Which Make of Hybrid Should I Go for?

Discussion in 'UK and Europe' started by Michael D, Mar 12, 2003.

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  1. Michael D

    Michael D Guest

    It's time for me to treat myself to a new bike. I use it mainly for commuting across London to work
    & want to buy another hybrid (as I always end up carrying a fair bit of stuff). I never really go
    off road - only the odd track.

    I'm going to go to my LBS (as they're very helpful & knowledgeable). They stock Ridgeback, Trek &
    Specialized. My question is really how good are these makes for hybrids? (By good I mean well
    designed and well built). Are these makes the Ford Mondeo's of the bicycle world (ie dull but
    reasonably dependable) or the Skoda (used to be crap but now surprisingly good) or something a bit
    more exciting …

    And who would be the Rolls Royce or Ferrari of the hybrid world (if such a thing exists)?

    Any advice / experience welcome?

    Michael
     
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  2. dannyfrankszzz

    dannyfrankszzz New Member

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    From my experience, Ridgeback are a reliable and cheap make. Just make sure that you get a decent groupset i.e. brakes, gears, chainset etc - Shimano Deore or above - especially if you're cycling around London, you'll be using the brakes a lot and the hand mechanism tends to knacker quite quickly. Good luck.

     
  3. Peter Clinch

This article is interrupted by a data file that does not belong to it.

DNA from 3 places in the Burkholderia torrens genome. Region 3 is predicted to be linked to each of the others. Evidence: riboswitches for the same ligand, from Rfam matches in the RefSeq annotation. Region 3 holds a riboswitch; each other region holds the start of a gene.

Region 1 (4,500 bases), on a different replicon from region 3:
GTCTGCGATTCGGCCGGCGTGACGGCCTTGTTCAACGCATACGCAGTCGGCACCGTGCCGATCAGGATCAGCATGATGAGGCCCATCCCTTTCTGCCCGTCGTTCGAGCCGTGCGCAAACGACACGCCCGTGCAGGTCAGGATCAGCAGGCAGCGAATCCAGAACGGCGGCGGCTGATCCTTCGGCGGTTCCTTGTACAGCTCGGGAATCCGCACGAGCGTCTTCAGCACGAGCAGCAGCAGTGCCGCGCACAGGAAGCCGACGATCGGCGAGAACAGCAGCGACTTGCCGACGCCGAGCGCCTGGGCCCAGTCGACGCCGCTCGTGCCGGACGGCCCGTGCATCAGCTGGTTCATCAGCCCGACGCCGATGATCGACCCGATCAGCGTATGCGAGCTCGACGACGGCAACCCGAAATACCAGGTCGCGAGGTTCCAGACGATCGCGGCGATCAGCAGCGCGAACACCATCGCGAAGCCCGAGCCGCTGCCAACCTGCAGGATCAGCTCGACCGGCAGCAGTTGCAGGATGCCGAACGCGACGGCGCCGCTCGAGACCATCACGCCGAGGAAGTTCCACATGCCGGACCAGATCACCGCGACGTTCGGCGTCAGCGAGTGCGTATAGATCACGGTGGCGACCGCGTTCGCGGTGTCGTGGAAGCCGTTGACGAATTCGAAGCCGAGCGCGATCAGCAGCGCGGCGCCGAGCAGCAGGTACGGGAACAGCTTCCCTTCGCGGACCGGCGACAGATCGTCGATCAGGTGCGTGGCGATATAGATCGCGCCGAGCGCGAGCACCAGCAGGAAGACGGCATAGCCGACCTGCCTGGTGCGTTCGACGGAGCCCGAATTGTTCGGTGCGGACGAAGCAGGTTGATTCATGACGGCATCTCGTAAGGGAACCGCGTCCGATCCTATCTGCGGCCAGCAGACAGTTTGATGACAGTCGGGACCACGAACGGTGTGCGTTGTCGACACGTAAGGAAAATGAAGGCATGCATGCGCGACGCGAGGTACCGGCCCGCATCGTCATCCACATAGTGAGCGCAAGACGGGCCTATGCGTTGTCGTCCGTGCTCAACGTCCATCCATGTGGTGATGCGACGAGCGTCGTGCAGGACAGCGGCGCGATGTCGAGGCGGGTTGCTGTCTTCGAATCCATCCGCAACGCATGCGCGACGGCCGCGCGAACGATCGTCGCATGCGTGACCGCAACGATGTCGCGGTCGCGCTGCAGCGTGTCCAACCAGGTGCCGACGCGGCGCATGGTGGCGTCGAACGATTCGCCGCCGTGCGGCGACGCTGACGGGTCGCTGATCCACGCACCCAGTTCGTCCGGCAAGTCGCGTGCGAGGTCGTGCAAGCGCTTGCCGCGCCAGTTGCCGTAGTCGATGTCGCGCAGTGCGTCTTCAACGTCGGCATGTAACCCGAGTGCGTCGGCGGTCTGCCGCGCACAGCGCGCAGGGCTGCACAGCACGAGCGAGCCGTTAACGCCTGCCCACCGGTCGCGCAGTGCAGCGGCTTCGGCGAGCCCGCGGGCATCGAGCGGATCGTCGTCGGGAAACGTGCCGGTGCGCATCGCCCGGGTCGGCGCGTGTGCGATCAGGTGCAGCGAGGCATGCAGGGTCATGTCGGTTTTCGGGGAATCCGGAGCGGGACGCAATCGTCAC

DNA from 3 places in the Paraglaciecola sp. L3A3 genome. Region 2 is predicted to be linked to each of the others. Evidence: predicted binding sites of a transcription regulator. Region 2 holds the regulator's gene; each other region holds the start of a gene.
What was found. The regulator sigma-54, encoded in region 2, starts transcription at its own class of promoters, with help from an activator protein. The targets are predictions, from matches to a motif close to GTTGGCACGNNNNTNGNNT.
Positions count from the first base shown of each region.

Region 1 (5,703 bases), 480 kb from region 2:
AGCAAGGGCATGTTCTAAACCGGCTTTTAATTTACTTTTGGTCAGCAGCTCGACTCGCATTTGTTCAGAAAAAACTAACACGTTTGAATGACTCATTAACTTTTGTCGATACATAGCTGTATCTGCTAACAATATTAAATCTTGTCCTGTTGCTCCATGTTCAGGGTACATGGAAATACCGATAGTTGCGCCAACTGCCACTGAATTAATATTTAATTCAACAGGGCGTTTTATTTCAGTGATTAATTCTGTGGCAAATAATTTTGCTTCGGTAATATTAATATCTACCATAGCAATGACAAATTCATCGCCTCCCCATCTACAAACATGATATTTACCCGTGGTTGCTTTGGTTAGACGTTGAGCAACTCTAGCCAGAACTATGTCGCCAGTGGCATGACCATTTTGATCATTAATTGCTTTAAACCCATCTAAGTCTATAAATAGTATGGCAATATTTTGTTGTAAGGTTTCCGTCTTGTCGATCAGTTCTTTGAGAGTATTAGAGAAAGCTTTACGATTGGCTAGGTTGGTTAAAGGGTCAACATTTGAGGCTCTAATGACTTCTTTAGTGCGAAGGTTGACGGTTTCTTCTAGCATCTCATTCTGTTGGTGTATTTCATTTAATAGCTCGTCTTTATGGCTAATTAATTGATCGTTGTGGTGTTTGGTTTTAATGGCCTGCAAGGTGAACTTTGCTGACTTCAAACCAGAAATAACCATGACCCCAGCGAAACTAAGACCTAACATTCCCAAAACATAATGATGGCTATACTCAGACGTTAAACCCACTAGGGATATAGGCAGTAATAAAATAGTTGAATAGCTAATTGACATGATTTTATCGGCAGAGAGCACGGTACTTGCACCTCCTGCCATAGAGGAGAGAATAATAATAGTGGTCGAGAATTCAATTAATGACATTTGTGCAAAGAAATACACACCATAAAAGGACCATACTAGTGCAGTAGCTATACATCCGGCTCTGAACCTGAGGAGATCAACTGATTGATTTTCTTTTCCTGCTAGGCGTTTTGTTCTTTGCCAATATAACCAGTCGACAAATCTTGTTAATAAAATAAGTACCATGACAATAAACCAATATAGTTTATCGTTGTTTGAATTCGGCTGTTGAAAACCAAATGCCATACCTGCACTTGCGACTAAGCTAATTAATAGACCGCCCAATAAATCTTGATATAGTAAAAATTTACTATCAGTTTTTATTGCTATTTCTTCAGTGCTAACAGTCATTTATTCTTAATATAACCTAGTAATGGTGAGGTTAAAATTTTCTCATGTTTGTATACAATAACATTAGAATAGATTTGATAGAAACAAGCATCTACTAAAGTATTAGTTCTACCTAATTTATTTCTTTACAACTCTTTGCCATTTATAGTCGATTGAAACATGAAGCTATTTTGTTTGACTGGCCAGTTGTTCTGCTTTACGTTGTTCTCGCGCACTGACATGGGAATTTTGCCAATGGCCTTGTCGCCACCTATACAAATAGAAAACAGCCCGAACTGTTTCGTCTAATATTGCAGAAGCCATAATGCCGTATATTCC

Peter Clinch Guest

    Michael D wrote:

    > I'm going to go to my LBS (as they're very helpful & knowledgeable).=20 They stock Ridgeback, Trek
    > & Specialized. My question is really how good are these makes for hybrids? (By good I mean well
    > designed and well built). Are these makes the Ford Mondeo's of the bicycle world (ie dull but
    > reasonably dependable) or the Skoda (used to be crap but now surprisingly good) or something a bit
    > more exciting =85

    If I were to spend =A32-400 on a single bike to just about everything fro= m=20 new, it would very
    probably be a Ridgeback hybrid, maybe a Dawes. I=20 don't own one but from what I've seen and heard
    they're well built and=20 sensibly specced bits of kit that do what they say "on the tin". Above=20
    the =A3400 level I'd probably go for something like a Dawes Horizon toure= r=20 in last year's
    colour to start, then other tourers like the Sardar and=20 Galaxy.

    > And who would be the Rolls Royce or Ferrari of the hybrid world (if such a thing exists)?

    The Ferrari might be taken as something like the Ridgback Genesis=20 series: racing bikes with flat
    bars, more or less. For the Roller, that =

    would be a custom build.

    Pete. --=20 Peter Clinch University of Dundee Tel 44 1382 660111 ext. 33637 Medical Physics,
    Ninewells Hospital Fax 44 1382 640177 Dundee DD1 9SY Scotland UK net [email protected]
    http://www.dundee.ac.uk/~pjclinch/
     
  4. W K

    W K Guest

    "Peter Clinch" <[email protected]> wrote in message news:[email protected]...

    The Ferrari might be taken as something like the Ridgback Genesis series: racing bikes with flat
    bars, more or less. For the Roller, that would be a custom build.